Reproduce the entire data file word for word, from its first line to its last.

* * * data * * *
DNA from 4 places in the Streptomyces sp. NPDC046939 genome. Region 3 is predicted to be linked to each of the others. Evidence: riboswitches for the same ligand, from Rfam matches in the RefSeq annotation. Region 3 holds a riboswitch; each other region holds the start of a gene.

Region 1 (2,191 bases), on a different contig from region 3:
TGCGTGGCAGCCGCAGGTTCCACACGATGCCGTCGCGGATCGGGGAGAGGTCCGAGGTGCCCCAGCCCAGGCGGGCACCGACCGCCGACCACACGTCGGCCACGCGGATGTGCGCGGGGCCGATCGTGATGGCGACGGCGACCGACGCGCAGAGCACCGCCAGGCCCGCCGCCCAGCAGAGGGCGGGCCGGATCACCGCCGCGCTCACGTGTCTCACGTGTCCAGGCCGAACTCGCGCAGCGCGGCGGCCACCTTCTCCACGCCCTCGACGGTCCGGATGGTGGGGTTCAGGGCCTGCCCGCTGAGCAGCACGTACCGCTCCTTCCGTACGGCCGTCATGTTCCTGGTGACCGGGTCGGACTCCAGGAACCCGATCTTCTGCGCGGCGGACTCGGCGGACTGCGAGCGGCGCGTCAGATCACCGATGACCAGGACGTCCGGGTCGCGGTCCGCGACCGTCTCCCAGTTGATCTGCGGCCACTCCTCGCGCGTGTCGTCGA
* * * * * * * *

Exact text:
DNA from 4 places in the Streptomyces sp. NPDC046939 genome. Region 3 is predicted to be linked to each of the others. Evidence: riboswitches for the same ligand, from Rfam matches in the RefSeq annotation. Region 3 holds a riboswitch; each other region holds the start of a gene.

Region 1 (2,191 bases), on a different contig from region 3:
TGCGTGGCAGCCGCAGGTTCCACACGATGCCGTCGCGGATCGGGGAGAGGTCCGAGGTGCCCCAGCCCAGGCGGGCACCGACCGCCGACCACACGTCGGCCACGCGGATGTGCGCGGGGCCGATCGTGATGGCGACGGCGACCGACGCGCAGAGCACCGCCAGGCCCGCCGCCCAGCAGAGGGCGGGCCGGATCACCGCCGCGCTCACGTGTCTCACGTGTCCAGGCCGAACTCGCGCAGCGCGGCGGCCACCTTCTCCACGCCCTCGACGGTCCGGATGGTGGGGTTCAGGGCCTGCCCGCTGAGCAGCACGTACCGCTCCTTCCGTACGGCCGTCATGTTCCTGGTGACCGGGTCGGACTCCAGGAACCCGATCTTCTGCGCGGCGGACTCGGCGGACTGCGAGCGGCGCGTCAGATCACCGATGACCAGGACGTCCGGGTCGCGGTCCGCGACCGTCTCCCAGTTGATCTGCGGCCACTCCTCGCGCGTGTCGTCGA